Current Retail: $64.90
336 g / 0.74 lb
156 x 71 x 62 mm / 6.14 x 2.8 x 2.44 in
80 ml / 2.70 fl oz
8 g / 0.28 oz
18 bar / 261 psi
Nanopresso, built-in espresso cup, filter basket, scoop, brush, multi-languages instruction book, warranty card
A hand-pumped espresso maker that is small and light enough to take along on weekenders, hut-to-hut trips, to base camp, and the like. Reliably delivers high quality espresso shots. Add-ons for double shots or using capsules.
- Real espresso on the go
- Light and compact enough to take along on day trips, weekenders, and hut trips
- Efficient use of coffee—8 grams per shot
- Double shot and capsule add-ins boost versatility
- Too heavy for extended trips
- Small parts to keep track of in some configurations
- Capsule coffee not as good
A couple years ago I shared a hut with a group of mostly younger skiers of several nationalities, including an Italian named Simone. In the morning he whipped out a classic aluminum Moka espresso pot with necessary accessories and proceeded to crank out his best brew for all takers, two demitasses at a time, with all the fiddling and waiting it takes to get the pot up to pressure and for the Goodness to bubble up to the top.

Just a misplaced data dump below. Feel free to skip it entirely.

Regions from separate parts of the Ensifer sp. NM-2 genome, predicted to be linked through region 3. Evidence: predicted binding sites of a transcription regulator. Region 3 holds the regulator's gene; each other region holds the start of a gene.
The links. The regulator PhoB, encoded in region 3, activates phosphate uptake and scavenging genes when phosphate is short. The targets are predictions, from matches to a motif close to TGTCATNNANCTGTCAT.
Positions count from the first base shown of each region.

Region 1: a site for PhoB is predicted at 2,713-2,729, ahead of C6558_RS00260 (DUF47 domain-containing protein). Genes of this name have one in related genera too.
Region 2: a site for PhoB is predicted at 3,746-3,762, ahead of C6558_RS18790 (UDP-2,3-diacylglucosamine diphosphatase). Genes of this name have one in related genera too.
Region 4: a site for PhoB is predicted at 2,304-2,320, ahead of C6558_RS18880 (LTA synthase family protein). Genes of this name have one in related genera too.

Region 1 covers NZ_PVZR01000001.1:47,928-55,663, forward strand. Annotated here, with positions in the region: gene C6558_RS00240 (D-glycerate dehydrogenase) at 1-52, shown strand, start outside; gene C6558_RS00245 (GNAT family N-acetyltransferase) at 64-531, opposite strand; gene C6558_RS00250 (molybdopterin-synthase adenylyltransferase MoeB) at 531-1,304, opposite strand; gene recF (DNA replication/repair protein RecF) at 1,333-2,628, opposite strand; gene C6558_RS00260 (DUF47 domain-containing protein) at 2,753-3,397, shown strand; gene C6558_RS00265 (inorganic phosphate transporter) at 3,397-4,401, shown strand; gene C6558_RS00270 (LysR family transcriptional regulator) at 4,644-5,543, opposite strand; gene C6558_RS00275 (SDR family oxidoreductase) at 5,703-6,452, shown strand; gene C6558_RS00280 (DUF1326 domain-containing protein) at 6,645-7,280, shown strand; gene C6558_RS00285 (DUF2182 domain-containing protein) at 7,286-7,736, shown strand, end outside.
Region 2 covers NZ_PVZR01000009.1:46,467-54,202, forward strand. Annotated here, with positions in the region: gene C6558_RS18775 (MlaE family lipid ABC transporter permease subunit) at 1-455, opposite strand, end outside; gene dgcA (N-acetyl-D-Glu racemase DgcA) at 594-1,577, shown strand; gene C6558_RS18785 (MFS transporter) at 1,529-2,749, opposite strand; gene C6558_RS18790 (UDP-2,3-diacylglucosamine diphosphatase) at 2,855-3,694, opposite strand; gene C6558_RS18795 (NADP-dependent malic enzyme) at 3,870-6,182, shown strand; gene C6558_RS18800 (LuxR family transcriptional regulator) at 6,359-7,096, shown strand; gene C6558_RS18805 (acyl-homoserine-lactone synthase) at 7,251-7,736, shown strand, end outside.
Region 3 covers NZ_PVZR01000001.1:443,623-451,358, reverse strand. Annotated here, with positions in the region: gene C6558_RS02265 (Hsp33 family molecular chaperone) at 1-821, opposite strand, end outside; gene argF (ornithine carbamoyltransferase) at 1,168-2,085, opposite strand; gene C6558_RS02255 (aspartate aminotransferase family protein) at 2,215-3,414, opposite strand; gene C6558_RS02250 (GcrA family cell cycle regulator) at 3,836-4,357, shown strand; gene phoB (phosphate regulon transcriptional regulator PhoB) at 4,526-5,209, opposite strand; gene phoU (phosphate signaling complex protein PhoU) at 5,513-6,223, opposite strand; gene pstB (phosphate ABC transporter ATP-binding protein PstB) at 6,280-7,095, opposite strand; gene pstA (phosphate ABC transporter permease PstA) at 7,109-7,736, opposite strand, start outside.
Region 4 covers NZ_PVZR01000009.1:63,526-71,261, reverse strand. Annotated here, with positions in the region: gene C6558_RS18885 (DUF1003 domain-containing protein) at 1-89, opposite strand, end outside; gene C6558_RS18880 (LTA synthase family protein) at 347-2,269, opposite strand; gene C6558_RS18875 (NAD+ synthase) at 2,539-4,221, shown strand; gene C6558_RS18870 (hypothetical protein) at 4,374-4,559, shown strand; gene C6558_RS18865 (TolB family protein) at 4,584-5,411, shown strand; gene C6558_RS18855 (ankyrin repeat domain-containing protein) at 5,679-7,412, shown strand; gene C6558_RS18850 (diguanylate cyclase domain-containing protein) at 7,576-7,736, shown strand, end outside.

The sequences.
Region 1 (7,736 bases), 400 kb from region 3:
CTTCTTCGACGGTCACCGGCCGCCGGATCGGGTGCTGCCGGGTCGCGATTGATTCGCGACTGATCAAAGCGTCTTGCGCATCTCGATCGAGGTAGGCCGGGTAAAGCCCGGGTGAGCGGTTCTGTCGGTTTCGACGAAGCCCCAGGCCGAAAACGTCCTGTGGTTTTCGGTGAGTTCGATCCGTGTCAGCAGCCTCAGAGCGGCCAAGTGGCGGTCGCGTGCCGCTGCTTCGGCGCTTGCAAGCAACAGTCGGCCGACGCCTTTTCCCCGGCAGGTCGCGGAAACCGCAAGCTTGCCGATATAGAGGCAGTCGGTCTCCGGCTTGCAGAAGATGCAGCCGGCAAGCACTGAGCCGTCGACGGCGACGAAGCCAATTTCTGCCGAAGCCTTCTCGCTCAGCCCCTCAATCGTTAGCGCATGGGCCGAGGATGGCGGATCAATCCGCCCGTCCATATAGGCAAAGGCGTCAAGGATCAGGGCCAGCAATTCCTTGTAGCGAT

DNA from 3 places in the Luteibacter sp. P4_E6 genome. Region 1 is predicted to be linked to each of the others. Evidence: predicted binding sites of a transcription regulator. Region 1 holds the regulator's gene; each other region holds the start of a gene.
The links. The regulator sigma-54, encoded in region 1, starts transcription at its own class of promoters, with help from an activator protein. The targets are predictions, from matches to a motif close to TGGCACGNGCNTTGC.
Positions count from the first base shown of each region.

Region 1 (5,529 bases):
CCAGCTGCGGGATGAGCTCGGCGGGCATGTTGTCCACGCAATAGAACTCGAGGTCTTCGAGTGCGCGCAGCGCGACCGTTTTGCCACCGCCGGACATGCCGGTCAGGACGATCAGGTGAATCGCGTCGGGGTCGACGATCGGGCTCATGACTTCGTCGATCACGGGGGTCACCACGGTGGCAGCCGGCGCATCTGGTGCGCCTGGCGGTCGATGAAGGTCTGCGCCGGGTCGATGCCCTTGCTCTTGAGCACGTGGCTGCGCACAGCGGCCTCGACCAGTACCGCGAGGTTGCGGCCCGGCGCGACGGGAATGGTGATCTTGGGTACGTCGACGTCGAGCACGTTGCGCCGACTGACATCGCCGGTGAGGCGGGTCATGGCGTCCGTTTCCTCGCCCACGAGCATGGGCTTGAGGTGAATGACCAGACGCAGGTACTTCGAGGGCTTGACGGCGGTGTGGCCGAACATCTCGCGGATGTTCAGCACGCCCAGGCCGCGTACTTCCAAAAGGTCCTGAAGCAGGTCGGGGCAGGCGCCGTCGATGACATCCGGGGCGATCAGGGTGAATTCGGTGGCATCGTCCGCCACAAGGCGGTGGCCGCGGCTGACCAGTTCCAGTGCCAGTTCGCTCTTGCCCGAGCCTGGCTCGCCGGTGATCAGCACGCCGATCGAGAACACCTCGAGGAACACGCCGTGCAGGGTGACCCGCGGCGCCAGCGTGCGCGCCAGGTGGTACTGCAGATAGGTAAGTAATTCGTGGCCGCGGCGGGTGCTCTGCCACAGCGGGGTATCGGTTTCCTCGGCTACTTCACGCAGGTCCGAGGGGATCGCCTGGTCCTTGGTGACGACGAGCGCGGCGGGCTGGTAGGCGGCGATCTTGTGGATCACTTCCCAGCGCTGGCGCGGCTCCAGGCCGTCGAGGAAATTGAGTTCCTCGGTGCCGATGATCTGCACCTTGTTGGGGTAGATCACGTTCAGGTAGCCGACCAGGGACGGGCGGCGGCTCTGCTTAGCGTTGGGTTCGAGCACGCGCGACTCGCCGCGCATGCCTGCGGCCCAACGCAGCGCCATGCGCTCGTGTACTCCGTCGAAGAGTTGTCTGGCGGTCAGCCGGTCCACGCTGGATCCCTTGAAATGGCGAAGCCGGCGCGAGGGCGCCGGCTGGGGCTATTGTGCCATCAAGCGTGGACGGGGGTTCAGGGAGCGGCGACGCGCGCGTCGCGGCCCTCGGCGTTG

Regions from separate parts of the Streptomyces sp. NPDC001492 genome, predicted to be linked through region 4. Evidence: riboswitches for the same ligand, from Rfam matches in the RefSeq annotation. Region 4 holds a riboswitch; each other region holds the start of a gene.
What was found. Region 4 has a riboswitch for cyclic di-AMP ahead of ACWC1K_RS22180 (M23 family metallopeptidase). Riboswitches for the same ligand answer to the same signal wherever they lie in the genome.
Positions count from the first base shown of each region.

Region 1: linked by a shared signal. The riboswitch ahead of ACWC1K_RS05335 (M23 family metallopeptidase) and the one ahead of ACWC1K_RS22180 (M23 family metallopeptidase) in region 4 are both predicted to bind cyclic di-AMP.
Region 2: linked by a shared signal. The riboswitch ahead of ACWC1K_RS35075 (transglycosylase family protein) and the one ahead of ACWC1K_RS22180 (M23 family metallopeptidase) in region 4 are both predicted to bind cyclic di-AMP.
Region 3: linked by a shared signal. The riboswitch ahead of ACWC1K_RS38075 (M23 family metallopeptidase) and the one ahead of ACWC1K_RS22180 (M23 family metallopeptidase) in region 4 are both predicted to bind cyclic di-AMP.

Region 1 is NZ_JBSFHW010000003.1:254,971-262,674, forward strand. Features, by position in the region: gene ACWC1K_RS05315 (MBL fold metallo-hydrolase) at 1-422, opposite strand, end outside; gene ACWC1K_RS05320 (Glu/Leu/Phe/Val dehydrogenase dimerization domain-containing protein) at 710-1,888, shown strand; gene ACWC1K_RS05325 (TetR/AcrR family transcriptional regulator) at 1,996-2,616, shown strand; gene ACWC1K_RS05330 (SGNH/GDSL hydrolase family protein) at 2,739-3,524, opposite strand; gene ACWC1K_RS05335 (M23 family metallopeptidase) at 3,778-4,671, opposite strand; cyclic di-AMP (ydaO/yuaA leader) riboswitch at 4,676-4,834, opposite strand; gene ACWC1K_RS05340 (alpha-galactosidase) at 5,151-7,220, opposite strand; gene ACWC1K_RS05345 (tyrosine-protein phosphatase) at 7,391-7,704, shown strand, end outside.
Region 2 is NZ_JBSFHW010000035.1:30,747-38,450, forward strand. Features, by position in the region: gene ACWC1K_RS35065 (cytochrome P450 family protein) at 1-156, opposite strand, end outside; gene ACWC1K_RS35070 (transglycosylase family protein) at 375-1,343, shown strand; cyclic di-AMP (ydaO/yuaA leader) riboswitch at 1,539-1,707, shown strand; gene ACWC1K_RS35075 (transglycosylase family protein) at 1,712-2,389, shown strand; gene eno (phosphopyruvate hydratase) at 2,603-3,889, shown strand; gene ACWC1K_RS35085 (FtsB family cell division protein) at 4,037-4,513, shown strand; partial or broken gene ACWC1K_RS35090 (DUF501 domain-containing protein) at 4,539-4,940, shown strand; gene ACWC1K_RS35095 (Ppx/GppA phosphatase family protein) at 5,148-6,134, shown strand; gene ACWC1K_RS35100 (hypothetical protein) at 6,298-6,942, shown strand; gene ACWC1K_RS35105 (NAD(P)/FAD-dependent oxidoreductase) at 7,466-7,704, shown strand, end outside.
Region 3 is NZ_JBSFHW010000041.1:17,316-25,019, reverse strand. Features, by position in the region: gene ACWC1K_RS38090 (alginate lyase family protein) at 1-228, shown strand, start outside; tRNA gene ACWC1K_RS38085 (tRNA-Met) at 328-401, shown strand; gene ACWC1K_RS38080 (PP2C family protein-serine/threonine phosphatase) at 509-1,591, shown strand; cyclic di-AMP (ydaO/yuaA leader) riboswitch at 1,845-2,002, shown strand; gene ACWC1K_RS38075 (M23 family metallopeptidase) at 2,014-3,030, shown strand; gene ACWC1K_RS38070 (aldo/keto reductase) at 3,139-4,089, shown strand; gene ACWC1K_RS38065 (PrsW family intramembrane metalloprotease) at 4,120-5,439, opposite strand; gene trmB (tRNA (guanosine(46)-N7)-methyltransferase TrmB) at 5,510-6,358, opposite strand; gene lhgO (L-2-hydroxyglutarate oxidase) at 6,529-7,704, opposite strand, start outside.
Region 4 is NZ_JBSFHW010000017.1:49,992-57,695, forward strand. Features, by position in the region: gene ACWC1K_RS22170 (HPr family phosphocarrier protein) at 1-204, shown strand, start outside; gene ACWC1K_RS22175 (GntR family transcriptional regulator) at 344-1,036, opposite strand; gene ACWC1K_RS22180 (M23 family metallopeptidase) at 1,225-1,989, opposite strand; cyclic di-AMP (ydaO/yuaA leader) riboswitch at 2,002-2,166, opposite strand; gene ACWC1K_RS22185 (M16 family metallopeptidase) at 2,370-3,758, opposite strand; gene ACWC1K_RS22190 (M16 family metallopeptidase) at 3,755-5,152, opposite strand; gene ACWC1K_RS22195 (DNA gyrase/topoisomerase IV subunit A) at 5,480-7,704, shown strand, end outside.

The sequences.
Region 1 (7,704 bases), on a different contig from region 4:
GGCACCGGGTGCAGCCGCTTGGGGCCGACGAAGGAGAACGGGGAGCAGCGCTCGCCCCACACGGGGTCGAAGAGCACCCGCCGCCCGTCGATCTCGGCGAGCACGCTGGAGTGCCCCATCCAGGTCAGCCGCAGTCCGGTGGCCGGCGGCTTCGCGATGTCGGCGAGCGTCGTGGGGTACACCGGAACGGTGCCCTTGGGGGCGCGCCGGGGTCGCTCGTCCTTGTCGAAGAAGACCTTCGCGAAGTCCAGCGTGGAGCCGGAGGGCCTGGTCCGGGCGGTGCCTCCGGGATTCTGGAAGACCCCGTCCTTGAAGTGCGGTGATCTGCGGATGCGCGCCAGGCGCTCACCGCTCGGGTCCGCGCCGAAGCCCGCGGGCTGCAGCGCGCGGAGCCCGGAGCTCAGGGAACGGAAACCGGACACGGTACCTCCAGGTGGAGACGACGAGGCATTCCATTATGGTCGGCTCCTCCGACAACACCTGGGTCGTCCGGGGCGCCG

I still ski with Simone every now and then, and I’m kind of hoping that at some point we’ll share a hut again so I can return the favor and see what he thinks of my fancy new Nanopresso system. He’s an engineer, so he darn well ought to appreciate its smart design and solid build.
What it is
The Nanopresso is a compact and reasonably lightweight, hand-pump espresso maker that delivers single or (with the Barista kit add-on) double shots that can meet (depending as always on the bean and the barista) ISO standards for espresso, including the signature layer of crema (froth) on top. It is slightly lighter, more compact, and more versatile, but also pricier than, its predecessor, Wacaco’s Minipresso. A key difference is that it operates at up to 18 bar of pressure, well above the ISO minimum pressure of 9 bar, rather than a substandard 8 bar in the Minipresso (and possibly other, often cheaper handheld espresso systems out there).
Like a lot of other more or less gourmet coffee brewing methods, it’s a bit over the top for extended backpacking trips but could be a welcome partner (and conversation starter) at base camp and on weekenders, self-service hut-to-hut excursions, or car camping trips.